Brownfields Tax Incentive
NOTE: The Federal Brownfields Tax Incentive sunset on December 31, 2011. Congress has not renewed the Brownfields Tax Incentive. Therefore, the tax incentive cannot be claimed for tax years beyond 2011.
Originally signed into law in 1997 and extended through December 31, 2011, the Brownfields Tax Incentive encourages the cleanup and reuse of brownfields. Under the Brownfields Tax Incentive, environmental cleanup costs are fully deductible in the year incurred, rather than capitalized and spread over time. Improvements in 2006 expanded the tax incentive to include petroleum cleanup.
The success of many Brownfields cleanup and redevelopment projects depends on the ability of developers and investors to craft a financing package that leverages numerous sources of funding available from a variety of sources. Taking advantage of federal, state and local tax incentives and credits allows a Brownfields developer to use resources normally spent to pay taxes for other purposes. This can help site redevelopers save the cash needed to address contamination issues. The extra cash flow resulting from a tax break also can improve a project’s appeal to lenders. Federal tax credits and incentives often are an important part of the mix.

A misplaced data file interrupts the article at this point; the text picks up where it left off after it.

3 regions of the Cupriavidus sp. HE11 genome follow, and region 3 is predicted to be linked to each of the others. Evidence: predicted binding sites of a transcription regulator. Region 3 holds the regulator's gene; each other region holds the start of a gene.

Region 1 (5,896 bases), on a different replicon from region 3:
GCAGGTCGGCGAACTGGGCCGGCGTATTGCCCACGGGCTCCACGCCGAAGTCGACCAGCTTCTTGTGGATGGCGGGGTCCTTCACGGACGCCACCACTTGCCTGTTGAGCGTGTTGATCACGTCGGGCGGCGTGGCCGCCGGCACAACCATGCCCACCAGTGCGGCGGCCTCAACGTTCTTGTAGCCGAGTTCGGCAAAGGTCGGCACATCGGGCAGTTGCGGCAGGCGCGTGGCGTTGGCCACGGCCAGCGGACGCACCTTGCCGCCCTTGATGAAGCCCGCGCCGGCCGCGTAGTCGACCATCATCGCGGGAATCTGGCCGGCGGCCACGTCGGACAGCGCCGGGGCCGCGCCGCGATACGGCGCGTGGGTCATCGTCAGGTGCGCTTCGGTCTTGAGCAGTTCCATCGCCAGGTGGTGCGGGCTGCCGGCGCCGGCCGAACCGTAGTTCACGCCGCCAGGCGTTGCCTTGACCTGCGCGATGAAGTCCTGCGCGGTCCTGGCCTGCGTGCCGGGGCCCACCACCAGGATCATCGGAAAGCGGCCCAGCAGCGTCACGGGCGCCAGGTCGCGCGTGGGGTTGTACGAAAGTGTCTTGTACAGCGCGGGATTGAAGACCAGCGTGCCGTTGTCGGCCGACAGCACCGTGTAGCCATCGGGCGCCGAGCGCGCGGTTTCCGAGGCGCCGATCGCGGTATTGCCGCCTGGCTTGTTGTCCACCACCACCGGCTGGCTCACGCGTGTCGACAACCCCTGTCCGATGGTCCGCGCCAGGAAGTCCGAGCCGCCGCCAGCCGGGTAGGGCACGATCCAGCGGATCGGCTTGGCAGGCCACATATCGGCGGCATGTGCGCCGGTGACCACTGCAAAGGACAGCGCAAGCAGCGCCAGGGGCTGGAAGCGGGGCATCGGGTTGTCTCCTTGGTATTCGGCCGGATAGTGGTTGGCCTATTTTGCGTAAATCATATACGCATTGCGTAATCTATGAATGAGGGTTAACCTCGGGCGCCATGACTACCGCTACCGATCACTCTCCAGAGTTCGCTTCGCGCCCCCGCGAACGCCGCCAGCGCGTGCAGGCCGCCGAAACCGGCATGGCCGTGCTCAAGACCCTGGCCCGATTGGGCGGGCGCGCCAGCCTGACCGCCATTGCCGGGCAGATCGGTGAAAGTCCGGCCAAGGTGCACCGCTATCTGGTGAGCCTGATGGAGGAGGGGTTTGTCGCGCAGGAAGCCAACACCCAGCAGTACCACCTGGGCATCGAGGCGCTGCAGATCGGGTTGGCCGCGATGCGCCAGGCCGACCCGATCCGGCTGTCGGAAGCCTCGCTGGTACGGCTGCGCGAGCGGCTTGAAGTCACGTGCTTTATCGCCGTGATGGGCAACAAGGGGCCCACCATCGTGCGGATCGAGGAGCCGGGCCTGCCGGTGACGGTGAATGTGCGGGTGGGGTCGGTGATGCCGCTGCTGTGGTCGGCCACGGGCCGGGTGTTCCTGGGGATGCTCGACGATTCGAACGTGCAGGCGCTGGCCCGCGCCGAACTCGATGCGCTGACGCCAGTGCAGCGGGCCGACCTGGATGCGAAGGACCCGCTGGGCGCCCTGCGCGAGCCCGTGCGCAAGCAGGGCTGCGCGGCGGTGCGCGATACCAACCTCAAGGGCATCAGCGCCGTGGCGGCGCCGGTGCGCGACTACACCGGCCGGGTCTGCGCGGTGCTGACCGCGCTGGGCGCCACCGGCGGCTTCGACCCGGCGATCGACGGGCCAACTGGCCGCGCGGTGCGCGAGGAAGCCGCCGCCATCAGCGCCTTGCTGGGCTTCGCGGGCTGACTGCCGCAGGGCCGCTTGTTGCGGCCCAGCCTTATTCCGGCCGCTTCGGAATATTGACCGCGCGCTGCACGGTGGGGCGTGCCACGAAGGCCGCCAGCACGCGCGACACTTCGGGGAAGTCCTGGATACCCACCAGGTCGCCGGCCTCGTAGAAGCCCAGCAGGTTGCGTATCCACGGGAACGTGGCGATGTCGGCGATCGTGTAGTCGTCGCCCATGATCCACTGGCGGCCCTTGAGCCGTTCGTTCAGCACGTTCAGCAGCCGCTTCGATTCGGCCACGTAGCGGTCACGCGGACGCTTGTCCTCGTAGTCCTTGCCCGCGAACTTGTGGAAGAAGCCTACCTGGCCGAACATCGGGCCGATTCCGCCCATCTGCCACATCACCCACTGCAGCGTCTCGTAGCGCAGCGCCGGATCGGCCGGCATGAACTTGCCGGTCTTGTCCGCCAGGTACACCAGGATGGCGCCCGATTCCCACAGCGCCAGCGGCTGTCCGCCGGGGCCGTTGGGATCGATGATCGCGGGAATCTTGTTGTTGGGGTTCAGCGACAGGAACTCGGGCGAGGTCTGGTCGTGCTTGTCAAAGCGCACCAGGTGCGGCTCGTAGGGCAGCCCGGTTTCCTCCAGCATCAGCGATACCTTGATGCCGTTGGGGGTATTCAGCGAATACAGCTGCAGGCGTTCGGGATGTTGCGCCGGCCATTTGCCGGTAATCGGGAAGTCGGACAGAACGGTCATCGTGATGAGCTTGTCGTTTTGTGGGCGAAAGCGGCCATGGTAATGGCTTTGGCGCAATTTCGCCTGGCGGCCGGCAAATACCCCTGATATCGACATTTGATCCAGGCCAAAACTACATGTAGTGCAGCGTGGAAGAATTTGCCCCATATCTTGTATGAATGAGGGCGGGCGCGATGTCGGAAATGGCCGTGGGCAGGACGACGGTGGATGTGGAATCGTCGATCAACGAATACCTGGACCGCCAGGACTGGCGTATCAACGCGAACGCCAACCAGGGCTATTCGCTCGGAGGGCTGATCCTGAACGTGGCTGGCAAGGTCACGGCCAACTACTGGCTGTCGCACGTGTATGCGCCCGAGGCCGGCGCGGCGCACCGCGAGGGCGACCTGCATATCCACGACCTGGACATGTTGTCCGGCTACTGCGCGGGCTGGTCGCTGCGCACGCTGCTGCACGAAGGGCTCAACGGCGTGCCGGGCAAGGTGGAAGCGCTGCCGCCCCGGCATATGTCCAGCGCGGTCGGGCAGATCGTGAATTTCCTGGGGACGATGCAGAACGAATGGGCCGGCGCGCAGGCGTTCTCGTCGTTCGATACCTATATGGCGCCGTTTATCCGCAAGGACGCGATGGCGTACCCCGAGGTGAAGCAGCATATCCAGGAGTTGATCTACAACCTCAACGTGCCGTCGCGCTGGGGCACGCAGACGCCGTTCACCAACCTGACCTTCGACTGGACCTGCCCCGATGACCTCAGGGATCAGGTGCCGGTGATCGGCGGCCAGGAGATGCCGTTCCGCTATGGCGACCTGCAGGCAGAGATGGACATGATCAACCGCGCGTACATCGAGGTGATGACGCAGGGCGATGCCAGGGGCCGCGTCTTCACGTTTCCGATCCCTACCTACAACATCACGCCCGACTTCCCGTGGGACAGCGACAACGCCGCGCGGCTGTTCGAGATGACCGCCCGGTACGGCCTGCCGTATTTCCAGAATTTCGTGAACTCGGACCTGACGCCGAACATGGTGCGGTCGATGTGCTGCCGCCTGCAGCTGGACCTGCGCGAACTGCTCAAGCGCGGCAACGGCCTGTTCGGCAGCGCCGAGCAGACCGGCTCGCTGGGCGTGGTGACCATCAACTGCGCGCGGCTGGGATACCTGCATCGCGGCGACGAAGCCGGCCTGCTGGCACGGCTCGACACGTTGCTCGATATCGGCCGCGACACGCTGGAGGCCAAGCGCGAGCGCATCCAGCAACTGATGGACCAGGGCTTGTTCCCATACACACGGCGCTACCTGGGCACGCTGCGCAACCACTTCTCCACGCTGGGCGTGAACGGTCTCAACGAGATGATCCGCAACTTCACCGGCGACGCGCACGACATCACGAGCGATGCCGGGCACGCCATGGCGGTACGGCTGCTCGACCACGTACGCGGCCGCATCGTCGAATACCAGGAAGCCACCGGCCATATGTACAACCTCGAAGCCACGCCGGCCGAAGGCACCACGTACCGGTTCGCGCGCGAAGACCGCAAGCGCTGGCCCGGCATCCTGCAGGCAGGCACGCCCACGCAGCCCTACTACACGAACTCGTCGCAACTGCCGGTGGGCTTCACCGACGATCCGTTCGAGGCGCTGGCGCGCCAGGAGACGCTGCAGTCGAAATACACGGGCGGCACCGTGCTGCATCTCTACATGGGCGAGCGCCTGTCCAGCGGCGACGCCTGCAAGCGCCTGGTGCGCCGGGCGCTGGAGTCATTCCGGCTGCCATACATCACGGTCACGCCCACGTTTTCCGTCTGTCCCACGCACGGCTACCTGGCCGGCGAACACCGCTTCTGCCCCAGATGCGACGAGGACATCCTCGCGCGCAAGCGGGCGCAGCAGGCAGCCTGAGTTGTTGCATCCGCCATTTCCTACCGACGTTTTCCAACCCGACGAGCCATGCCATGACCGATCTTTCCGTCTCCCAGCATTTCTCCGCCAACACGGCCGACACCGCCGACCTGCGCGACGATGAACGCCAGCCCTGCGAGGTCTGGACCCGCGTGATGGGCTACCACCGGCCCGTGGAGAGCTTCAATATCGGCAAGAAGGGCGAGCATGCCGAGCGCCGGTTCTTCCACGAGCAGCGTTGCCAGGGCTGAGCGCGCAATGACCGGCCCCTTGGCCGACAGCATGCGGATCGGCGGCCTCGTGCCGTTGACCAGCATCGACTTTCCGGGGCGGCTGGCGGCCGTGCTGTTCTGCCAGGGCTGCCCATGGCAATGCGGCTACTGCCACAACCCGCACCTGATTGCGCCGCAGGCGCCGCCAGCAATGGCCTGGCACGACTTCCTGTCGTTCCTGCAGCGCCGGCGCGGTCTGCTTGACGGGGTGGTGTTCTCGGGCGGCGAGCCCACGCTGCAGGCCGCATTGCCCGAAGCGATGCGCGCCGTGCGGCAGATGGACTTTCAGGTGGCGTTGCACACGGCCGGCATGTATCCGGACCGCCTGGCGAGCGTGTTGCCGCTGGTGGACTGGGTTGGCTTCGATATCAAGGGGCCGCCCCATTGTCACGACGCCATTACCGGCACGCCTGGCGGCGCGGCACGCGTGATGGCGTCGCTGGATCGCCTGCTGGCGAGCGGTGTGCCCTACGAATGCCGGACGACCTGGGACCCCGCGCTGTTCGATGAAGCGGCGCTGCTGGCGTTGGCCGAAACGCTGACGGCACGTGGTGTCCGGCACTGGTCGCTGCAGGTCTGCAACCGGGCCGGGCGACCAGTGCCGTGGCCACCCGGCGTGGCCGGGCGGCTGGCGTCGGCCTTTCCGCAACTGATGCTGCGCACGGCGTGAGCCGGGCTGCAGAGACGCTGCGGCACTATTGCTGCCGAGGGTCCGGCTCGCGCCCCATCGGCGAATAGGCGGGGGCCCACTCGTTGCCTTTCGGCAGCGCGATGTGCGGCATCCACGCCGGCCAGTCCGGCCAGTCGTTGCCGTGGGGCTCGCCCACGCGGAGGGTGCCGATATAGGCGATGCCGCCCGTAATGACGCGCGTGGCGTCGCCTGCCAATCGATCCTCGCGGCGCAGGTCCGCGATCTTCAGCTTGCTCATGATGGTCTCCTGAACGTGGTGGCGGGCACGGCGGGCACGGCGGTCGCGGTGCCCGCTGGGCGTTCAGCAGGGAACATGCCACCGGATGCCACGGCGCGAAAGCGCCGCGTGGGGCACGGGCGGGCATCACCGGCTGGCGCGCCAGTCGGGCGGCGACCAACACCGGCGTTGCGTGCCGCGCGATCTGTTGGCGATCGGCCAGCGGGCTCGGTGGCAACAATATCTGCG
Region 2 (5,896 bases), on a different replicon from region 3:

Excerpt from P.L. 111-312 The Tax Relief, Unemployment Insurance Reauthorization, and Job Creation Act of 2010
SEC. 745. EXPENSING OF ENVIRONMENTAL REMEDIATION COSTS.
(a) IN GENERAL.—Subsection (h) of section 198 is amended by striking “December 31, 2009” and inserting "December 31, 2011".
(b) EFFECTIVE DATE.—The amendment made by this section shall apply to expenditures paid or incurred after December 31, 2009.
The following guide provides an overview of the key federal tax incentives and credits that can be leveraged for Brownfields cleanup, redevelopment and reuse.